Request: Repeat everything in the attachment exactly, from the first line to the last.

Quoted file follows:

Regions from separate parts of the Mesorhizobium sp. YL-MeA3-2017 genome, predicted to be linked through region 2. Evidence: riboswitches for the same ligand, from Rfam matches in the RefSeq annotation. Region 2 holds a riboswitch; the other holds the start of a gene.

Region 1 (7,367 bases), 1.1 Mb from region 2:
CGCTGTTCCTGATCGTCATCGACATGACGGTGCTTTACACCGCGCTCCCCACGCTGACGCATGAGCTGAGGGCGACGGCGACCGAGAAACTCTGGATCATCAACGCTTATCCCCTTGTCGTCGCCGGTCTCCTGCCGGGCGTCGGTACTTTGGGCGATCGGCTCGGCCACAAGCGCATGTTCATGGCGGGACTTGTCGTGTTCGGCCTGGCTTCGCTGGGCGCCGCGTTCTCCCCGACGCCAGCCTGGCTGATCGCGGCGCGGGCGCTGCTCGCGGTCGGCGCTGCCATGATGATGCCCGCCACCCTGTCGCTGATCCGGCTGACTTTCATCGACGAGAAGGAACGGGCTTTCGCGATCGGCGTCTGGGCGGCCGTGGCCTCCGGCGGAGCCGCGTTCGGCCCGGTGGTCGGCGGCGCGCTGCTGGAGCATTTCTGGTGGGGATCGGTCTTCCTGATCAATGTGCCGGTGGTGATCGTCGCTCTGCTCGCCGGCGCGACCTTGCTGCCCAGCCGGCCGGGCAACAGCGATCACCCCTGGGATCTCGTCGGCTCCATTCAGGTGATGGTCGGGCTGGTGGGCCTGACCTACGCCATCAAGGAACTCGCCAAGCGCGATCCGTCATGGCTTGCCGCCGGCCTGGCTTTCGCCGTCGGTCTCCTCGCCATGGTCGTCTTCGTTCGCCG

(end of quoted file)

Regions from separate parts of the Mesorhizobium sp. YL-MeA3-2017 genome, predicted to be linked through region 2. Evidence: riboswitches for the same ligand, from Rfam matches in the RefSeq annotation. Region 2 holds a riboswitch; the other holds the start of a gene.

Region 1 (7,367 bases), 1.1 Mb from region 2:
CGCTGTTCCTGATCGTCATCGACATGACGGTGCTTTACACCGCGCTCCCCACGCTGACGCATGAGCTGAGGGCGACGGCGACCGAGAAACTCTGGATCATCAACGCTTATCCCCTTGTCGTCGCCGGTCTCCTGCCGGGCGTCGGTACTTTGGGCGATCGGCTCGGCCACAAGCGCATGTTCATGGCGGGACTTGTCGTGTTCGGCCTGGCTTCGCTGGGCGCCGCGTTCTCCCCGACGCCAGCCTGGCTGATCGCGGCGCGGGCGCTGCTCGCGGTCGGCGCTGCCATGATGATGCCCGCCACCCTGTCGCTGATCCGGCTGACTTTCATCGACGAGAAGGAACGGGCTTTCGCGATCGGCGTCTGGGCGGCCGTGGCCTCCGGCGGAGCCGCGTTCGGCCCGGTGGTCGGCGGCGCGCTGCTGGAGCATTTCTGGTGGGGATCGGTCTTCCTGATCAATGTGCCGGTGGTGATCGTCGCTCTGCTCGCCGGCGCGACCTTGCTGCCCAGCCGGCCGGGCAACAGCGATCACCCCTGGGATCTCGTCGGCTCCATTCAGGTGATGGTCGGGCTGGTGGGCCTGACCTACGCCATCAAGGAACTCGCCAAGCGCGATCCGTCATGGCTTGCCGCCGGCCTGGCTTTCGCCGTCGGTCTCCTCGCCATGGTCGTCTTCGTTCGCCG